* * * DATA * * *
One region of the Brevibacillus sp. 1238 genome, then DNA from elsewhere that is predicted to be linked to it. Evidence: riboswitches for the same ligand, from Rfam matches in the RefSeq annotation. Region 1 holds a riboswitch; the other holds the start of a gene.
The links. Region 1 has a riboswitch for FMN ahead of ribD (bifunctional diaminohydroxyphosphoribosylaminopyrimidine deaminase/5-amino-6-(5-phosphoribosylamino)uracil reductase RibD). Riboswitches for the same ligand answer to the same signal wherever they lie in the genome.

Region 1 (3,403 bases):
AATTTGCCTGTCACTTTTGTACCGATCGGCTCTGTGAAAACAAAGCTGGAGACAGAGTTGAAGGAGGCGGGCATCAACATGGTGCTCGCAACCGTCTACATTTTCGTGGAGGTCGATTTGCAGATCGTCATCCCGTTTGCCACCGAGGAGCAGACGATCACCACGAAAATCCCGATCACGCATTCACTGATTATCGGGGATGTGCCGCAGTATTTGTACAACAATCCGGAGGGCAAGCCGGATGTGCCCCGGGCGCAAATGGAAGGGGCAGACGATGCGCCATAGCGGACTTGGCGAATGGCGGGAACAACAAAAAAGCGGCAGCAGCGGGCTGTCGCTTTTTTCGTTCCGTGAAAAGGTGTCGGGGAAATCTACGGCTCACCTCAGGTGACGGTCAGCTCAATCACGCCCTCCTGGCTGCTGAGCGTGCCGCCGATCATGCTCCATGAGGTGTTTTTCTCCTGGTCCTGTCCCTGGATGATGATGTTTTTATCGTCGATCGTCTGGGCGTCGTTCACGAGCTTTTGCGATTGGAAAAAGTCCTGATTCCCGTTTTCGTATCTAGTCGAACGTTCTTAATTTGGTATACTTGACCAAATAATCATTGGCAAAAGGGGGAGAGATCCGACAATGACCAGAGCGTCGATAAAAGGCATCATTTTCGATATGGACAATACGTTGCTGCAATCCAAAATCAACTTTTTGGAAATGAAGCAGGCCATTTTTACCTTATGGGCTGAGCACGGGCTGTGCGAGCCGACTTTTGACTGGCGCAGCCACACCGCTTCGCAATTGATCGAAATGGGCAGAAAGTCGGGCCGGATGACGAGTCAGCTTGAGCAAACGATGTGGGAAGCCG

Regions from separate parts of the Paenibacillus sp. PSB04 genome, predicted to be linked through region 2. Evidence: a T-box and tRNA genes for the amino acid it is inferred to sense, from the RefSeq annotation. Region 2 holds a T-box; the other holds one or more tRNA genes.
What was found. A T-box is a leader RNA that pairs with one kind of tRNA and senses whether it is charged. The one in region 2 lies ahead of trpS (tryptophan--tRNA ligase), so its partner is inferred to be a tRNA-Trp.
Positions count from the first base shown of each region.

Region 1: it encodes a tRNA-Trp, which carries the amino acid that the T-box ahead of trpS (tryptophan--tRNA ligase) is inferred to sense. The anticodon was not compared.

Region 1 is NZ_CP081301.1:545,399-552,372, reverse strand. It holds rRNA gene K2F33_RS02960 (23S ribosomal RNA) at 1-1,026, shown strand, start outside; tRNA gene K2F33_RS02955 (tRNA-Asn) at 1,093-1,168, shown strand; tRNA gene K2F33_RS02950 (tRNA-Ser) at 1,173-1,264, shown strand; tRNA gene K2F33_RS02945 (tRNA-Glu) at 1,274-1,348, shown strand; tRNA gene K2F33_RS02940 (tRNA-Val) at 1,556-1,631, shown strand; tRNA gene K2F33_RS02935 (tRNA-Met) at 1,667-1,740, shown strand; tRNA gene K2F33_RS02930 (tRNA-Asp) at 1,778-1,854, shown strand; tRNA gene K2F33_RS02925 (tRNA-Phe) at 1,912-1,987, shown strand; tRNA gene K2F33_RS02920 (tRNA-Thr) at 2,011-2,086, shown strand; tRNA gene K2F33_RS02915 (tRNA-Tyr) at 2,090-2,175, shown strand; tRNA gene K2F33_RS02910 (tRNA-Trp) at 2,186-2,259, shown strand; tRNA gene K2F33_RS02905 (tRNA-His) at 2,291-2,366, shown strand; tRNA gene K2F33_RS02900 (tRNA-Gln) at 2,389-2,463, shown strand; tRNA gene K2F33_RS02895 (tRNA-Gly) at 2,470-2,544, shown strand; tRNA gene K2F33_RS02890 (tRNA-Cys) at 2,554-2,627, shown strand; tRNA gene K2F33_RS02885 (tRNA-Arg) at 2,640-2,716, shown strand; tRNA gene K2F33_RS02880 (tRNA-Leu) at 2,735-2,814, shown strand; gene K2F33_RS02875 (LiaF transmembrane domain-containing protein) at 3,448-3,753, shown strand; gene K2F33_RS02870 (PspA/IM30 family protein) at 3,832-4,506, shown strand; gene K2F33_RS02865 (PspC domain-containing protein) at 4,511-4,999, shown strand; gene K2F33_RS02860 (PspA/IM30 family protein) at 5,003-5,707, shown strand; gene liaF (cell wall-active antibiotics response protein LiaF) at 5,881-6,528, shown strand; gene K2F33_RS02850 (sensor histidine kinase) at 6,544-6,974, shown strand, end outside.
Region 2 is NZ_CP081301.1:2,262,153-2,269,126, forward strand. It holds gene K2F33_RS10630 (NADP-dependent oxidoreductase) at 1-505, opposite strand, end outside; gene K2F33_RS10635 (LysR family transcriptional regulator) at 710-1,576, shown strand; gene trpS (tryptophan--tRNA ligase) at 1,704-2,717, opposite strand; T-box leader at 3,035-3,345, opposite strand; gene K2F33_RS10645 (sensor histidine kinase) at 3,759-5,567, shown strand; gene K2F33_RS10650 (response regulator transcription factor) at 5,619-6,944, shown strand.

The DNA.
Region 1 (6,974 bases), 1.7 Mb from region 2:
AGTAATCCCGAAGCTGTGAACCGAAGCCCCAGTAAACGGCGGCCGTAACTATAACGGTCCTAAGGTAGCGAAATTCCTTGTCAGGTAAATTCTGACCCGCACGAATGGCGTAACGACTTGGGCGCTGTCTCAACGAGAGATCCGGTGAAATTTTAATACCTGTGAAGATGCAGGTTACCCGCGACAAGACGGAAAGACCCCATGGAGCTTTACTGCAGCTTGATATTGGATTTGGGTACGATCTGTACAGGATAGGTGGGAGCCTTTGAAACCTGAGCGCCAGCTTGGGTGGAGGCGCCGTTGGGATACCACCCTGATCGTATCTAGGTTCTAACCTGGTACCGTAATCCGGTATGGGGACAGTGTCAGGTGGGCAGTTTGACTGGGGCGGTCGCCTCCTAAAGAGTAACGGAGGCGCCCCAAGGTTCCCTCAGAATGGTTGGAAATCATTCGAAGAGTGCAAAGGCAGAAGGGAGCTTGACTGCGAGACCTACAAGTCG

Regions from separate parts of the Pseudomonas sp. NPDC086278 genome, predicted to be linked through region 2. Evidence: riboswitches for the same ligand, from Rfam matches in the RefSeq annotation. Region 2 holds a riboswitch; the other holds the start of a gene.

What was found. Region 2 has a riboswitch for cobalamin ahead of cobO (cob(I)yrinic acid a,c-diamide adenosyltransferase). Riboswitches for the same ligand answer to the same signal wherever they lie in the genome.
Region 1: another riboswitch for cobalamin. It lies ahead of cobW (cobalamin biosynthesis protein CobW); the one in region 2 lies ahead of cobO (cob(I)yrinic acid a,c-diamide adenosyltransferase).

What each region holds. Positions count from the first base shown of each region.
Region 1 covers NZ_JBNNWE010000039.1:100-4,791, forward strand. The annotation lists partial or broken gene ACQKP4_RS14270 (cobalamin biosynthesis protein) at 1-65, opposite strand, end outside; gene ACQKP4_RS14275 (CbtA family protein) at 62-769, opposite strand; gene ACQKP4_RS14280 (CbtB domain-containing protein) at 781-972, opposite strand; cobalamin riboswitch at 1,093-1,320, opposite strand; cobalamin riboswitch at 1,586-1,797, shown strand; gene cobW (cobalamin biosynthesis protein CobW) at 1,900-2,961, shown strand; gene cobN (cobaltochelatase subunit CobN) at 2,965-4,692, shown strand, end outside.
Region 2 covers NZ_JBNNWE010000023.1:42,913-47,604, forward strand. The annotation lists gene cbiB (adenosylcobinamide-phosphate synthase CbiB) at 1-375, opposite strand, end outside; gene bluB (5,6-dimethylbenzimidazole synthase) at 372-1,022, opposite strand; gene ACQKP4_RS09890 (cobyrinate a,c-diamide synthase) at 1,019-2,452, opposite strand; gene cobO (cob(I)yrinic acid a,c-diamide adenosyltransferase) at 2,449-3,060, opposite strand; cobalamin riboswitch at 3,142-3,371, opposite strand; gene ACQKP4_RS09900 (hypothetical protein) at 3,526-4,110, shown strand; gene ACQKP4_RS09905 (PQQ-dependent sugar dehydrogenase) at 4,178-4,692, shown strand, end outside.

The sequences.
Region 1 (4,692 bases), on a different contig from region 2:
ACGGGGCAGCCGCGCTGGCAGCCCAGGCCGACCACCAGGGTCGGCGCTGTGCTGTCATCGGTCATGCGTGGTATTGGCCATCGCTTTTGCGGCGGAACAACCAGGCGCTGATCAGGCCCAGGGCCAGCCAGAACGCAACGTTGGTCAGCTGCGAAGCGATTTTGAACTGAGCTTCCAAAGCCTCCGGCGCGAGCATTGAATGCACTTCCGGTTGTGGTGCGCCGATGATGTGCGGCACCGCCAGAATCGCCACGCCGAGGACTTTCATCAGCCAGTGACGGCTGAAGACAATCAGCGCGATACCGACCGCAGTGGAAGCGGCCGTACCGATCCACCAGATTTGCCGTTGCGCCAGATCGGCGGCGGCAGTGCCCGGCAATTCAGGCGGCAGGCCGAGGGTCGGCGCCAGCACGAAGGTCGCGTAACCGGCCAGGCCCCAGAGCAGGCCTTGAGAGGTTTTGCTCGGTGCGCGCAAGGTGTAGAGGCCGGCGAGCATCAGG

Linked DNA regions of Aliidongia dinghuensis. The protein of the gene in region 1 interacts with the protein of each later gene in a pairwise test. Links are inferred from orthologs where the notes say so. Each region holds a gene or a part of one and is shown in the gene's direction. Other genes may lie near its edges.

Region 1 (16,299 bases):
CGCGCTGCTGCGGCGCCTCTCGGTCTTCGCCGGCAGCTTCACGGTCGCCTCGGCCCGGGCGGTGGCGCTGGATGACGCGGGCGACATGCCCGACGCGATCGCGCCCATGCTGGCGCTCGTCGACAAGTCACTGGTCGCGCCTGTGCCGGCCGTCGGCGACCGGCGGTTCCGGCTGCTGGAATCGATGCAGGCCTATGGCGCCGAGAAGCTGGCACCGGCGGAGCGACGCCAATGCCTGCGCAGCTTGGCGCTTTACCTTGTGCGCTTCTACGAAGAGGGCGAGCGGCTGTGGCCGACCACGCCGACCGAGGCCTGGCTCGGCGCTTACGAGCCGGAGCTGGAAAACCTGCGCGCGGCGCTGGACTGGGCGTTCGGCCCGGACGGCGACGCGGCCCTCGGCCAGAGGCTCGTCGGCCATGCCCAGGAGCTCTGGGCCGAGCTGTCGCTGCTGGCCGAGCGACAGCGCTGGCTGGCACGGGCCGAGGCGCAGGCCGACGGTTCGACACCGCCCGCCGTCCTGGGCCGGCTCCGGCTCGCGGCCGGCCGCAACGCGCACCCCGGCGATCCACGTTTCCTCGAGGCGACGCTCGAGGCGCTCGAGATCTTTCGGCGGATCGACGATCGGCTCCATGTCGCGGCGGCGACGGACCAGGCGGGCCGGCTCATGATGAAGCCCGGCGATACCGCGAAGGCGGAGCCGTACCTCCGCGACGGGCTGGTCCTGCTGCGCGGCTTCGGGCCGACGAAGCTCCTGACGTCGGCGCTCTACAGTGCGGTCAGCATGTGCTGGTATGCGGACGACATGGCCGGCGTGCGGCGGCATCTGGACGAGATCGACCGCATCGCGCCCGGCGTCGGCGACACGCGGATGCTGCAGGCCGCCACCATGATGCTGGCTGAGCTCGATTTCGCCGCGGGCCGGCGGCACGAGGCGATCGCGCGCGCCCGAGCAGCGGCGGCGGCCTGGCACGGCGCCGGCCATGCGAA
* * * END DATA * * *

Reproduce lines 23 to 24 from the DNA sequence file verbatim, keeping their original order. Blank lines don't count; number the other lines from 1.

Linked DNA regions of Aliidongia dinghuensis. The protein of the gene in region 1 interacts with the protein of each later gene in a pairwise test. Links are inferred from orthologs where the notes say so. Each region holds a gene or a part of one and is shown in the gene's direction. Other genes may lie near its edges.

Region 1 (16,299 bases):